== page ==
Douglas McCombs’s third CD under the Brokeback moniker displays more (conventional) song structure than its precursors, yet retains an airy, almost lazy feel. Again, McCombs’s Fender six-string bass is prominent and the contributing musicians amount to a veritable who’s who of the Soma/Chicago sound: multi-instrumentalist/producer John McEntire of Tortoise (McCombs’s musical alma mater); bassist Noel Kupersmith, drummer Chad Taylor, and cornetist Rob Mazurek of Chicago Underground Duo/Trio/Quartet; vocalists Laetitia Sadier and Mary Hansen (who was tragically killed on her bicycle in December) of Stereolab; and Japanese flautist/reed organist Aki Tsuyuko.
“From the Black Current” (berry punny name?) opens with bowed upright bass and the six-string electric—the eerie twang that carries the albums melodies. It sounds like Ennio Morricone on downers, as does much of the album. Although the orchestration that follows is more complex, the opener establishes a characteristic use of space and tension; while not exactly menacing, it’s not quite music from the heart of space, or jazz, or rock.
Next, “Lupe” adds electronic blips and bleeps and a marimba (?) loop. Electronics, particularly static soundscapes, resurface, but the dominant sounds are more organic than most soma studios releases—the drums are brushed, not looped. . “Lupe” also features Mazurek’s cornet (whose performances in such structured settings as this or his own Quartet best his free-form Duo improvisations). “Name’s Winston, Friends Call Me James” introduces whispery Stereolab oohs and aahs, and “Everywhere Down Here,” a standout melody, features decidedly wistful electric guitar over more bowed bass. “In the Reeds” manages a dreamier, almost sublime feel, with a sparse string arrangement and a flute as well as an upbeat (relatively speaking) tick-tock bass line.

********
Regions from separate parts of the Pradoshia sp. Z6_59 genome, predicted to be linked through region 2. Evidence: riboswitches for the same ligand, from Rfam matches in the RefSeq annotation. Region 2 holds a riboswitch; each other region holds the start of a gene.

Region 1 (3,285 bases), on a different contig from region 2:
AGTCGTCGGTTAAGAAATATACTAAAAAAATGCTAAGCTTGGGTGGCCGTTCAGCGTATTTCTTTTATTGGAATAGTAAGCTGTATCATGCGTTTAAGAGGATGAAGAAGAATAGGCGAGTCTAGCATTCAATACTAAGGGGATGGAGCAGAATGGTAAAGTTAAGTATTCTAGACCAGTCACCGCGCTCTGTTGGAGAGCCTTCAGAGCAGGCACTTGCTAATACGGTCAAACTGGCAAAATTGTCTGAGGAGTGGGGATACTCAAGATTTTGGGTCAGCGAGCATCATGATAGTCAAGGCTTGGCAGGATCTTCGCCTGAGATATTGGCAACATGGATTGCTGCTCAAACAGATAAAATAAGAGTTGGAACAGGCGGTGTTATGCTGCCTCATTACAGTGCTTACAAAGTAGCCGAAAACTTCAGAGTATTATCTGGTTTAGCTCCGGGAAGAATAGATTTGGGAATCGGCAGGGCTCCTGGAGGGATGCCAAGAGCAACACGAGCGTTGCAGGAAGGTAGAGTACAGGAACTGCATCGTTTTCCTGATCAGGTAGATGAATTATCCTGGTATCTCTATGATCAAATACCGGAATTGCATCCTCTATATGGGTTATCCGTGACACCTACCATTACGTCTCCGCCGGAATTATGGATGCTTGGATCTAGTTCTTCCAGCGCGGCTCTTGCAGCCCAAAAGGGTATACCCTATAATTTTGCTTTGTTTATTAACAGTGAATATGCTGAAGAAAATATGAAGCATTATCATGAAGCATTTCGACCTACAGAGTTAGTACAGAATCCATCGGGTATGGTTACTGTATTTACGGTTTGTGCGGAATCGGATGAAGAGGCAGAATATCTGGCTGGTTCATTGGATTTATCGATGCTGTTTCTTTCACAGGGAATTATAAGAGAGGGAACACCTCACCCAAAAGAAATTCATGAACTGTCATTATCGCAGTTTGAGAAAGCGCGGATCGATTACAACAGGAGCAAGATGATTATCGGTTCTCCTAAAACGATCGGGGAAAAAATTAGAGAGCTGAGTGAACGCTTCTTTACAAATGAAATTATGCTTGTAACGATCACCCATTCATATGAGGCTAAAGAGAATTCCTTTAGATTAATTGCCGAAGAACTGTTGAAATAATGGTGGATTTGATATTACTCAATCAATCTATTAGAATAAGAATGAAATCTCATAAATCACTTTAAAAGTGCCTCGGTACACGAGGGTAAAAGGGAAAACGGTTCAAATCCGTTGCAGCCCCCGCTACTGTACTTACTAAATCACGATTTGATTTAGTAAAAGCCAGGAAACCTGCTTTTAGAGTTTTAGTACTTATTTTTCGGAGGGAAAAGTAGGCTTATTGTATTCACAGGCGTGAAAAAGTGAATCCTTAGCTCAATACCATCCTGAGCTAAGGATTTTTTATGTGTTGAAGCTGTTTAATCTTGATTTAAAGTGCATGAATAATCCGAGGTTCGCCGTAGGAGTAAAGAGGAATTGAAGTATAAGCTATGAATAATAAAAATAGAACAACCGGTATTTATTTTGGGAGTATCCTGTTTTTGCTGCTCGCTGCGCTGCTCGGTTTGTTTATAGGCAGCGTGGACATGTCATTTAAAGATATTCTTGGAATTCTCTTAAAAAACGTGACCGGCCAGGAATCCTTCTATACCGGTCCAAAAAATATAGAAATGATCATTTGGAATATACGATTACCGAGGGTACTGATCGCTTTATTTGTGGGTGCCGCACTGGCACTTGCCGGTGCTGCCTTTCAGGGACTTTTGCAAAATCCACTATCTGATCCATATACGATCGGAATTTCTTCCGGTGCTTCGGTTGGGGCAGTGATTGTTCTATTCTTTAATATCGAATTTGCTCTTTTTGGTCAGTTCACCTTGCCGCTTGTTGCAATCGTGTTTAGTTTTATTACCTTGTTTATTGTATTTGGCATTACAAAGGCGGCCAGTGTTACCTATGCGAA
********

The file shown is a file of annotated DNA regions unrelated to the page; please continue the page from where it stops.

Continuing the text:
“50 guitars” opens with a strummed harp à la the Cinematic Orchestra; despite the name, a single guitar weaves the melodic thread through this sparse composition. Next, Brokeback’s rendition of the Tortoise’s “The Suspension Bridge at Iguaza Falls,” a satisfying, if succinct, composition of swells and releases. Again there is the slightest hint of a Western score: A militaristic snare drum heightens the tension, as if a showdown looms. (It is a slight irony that this tune should emerge a post-rock standard, while the last Tortoise album, Standards, contained so little of similar merit.)
“The Wind-Up Bird” (named for the Haruki Murakami novel?) juxtaposes minimalist staticy electronic blips and meandering twang. The hybridization works, if unremarkably, because of the space between the sounds. Throughout the course of Looks at the Bird McCombs leaves notes hanging in the air.
The closer, “Pearls Dream,” is taken from the film, The Night of the Hunter. It is really two songs fused together, somewhat awkwardly. It begins with a rumbling bass solo (the six-string tends to fuzz in the lower registers) and ends with an unusually abstract vocal vignette about houseflys atop shimmering guitar and vibraphone.
Unsurprisingly, Looks at the Birds recalls the earlier, less computer-driven Tortoise, but it also calls to mind guitar-oriented instrumental acts Scenic and Lanterna. These lackadaisical tunes don’t demand attention, but are sufficiently complex in their orchestration to warrant repeat listening. Though not aggressive, their melodies are persistent, and the album’s lazy feel suits its timeless quality.